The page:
C) Where There is Worry, Sin Abounds

It is quite hurtful to tell people that worry is a sin. Let me say that worry is a human emotion that we need to learn to manage with faith and with hope. Where there is worry, sin abounds. Sin will try to manipulate oneself into thinking one knows best, instead of God knows best.

Principle #1: Worry is not necessarily a sin, but where there is worry, sin is lurking very closeby.

It is one thing to worry and then forget all about it. It is yet another, to remain in a state of worry. It is in this state that sin wields its most powerful influence.

Principle #2: Worry becomes sin when it moves one away from God

When we try to take control, we are not trusting God. We are trusting anyone or anything other than God. Christians sometimes pay lip service to their faith. On the one hand they say they trust God. Yet, in their private moments, they worry themselves to death. Like the serpent that tricks Adam and Eve into eating the forbidden fruit. The evil thought that is planted in their heads causes them to question God's original command.  Their first result is to fear their own nakedness. This leads to the first murder where one brother killed the other out of envy. Cain's envy of Abel, leads him to take things into his own hands. Each act of sin moves people farther and farther from God.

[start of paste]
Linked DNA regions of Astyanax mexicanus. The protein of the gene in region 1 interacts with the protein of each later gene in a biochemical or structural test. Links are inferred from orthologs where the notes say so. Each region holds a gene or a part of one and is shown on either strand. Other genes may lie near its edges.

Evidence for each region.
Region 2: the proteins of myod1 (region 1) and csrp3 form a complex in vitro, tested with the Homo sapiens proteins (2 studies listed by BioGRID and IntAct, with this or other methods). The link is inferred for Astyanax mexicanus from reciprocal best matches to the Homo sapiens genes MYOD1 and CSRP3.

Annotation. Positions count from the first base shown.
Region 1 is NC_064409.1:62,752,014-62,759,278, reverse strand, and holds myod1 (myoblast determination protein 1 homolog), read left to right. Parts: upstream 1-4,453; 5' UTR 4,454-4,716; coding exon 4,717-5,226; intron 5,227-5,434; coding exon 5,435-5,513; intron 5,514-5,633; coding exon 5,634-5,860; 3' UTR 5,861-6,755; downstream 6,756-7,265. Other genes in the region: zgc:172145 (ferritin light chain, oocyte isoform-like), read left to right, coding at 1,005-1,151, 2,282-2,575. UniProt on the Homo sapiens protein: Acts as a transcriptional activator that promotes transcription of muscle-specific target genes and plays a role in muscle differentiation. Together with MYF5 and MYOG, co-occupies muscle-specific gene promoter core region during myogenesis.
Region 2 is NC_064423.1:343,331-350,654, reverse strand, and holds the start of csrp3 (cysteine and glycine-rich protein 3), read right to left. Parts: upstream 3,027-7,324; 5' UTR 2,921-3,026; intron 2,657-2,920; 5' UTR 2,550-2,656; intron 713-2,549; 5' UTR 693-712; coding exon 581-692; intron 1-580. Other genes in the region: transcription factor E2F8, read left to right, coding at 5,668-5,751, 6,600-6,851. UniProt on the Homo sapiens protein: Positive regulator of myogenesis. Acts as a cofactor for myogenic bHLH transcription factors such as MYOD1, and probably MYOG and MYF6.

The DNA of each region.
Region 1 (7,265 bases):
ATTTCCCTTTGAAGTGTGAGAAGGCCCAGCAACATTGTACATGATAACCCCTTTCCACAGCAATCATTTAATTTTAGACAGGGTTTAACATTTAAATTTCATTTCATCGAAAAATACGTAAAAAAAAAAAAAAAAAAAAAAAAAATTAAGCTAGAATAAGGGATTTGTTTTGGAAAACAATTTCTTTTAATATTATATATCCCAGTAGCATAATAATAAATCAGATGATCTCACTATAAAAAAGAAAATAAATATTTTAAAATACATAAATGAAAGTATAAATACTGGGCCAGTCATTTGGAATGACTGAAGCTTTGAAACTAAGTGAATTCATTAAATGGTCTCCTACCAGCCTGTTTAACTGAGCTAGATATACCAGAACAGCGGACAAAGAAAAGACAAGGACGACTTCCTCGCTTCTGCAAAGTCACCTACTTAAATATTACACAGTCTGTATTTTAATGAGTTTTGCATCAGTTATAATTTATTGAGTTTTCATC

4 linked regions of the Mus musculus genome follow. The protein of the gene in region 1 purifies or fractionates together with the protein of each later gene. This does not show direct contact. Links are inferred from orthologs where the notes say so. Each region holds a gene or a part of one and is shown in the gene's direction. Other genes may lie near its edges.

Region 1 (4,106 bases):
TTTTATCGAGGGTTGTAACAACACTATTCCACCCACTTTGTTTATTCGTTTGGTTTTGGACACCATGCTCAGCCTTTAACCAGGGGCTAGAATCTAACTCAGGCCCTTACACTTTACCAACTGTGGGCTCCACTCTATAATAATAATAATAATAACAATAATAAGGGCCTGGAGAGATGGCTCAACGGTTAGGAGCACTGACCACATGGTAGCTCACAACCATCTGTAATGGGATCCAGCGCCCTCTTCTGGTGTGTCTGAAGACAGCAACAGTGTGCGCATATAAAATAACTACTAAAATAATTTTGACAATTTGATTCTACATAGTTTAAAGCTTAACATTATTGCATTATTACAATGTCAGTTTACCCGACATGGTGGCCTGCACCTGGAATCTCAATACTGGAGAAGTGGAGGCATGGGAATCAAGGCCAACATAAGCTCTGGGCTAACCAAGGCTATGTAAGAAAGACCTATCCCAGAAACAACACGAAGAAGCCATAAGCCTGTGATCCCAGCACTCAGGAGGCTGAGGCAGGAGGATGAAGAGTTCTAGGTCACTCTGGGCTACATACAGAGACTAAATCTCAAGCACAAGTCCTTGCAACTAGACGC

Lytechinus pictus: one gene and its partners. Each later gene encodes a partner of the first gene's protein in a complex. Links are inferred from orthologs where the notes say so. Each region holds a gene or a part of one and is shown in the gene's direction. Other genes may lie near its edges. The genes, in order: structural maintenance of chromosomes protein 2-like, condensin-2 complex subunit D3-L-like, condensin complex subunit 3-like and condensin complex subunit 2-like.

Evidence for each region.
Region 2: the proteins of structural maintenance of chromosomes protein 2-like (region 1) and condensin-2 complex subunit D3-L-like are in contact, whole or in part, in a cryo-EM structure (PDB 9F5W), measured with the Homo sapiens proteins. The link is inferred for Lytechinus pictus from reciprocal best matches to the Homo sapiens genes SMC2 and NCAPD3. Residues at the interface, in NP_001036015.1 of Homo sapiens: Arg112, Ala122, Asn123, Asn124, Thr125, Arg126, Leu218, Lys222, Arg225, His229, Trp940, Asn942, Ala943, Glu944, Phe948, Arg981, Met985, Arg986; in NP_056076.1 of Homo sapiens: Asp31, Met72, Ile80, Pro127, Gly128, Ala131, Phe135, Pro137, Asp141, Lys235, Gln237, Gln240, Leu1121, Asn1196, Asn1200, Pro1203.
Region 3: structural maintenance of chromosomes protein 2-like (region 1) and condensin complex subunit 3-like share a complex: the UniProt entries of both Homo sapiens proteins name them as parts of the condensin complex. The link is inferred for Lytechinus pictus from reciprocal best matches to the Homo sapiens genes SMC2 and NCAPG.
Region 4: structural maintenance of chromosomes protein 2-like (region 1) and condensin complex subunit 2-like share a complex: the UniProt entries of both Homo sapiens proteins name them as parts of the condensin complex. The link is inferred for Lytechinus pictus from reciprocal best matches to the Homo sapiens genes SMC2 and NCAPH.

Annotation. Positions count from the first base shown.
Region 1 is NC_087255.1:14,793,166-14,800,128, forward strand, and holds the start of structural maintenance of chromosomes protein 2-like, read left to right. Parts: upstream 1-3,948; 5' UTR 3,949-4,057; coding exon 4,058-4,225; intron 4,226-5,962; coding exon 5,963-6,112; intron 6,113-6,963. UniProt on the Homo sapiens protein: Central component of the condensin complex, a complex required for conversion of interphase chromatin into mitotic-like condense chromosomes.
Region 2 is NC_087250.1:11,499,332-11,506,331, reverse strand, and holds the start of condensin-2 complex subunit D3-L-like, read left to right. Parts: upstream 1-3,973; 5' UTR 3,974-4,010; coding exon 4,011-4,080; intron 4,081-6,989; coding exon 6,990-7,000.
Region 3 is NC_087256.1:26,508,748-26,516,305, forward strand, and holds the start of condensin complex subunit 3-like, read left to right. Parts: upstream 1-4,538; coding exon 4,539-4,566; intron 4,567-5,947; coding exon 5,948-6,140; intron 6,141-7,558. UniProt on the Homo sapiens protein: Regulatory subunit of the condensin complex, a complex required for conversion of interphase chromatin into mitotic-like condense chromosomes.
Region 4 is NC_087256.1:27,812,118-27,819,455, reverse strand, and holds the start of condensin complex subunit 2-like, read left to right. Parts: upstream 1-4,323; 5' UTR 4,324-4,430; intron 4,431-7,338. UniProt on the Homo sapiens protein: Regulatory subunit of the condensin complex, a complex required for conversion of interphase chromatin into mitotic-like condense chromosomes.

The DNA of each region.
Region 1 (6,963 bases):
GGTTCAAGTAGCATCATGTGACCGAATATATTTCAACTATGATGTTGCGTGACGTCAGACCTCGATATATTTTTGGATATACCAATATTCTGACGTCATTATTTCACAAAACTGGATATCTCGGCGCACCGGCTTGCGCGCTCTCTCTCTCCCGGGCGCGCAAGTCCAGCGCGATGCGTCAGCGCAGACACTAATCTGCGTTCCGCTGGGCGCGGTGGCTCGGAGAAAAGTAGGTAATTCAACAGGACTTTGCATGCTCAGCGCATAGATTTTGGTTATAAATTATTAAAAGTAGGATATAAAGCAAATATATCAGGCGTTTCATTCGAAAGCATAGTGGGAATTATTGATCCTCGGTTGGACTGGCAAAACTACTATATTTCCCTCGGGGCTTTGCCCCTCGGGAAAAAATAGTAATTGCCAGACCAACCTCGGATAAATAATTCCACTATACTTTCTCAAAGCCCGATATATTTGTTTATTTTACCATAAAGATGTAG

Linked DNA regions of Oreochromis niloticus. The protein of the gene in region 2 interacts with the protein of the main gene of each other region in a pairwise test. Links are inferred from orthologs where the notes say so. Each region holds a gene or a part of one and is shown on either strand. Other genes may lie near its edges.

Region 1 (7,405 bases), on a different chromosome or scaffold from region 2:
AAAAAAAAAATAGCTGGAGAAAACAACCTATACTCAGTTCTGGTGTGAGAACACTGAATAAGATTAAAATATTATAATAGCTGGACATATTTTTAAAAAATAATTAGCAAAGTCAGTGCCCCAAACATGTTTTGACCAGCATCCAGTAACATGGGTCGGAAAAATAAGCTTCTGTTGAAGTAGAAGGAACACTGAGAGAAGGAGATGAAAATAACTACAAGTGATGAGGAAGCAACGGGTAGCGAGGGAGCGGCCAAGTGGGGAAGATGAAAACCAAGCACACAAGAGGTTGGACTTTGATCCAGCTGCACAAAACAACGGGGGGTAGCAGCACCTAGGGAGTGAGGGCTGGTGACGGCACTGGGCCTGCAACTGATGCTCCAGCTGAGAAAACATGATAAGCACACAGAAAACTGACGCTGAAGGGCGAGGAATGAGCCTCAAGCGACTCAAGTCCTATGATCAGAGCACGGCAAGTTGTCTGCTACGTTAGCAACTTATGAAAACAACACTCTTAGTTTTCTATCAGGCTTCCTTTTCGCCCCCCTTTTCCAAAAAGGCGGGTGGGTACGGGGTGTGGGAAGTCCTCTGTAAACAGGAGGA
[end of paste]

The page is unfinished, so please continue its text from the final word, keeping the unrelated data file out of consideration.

If worry causes us to move away from God, that is sin.

Principle #3: Turn Worry Into a Journey Toward Contentment

For those who worry a lot, think of each worry in terms of an opportunity to trust God. Treat it as an invitation to start the journey toward a state of contentment. This is what Linda Dillow suggests. Learn to treat our anxieties and worries with a journey from control to contentment. Whenever things do not turn out her way, she worries a lot. Anxiety becomes depression soon after. It takes a friend to gently counsel her.
"Linda, you like control, and there are too many uncontrollables in your life."
Indeed. Worry is a sign that we are trying to control the uncontrollable. It is an attempt to wrest control from God. It is a stubborn retort that spits at God saying: "I know what is best."

When worry orientates itself away from God, it becomes sin. If worry is turned back toward God, and the person embarks on a journey from control to contentment, it becomes redemption.

D) Worry Little, Stop Quickly, Trust Fervently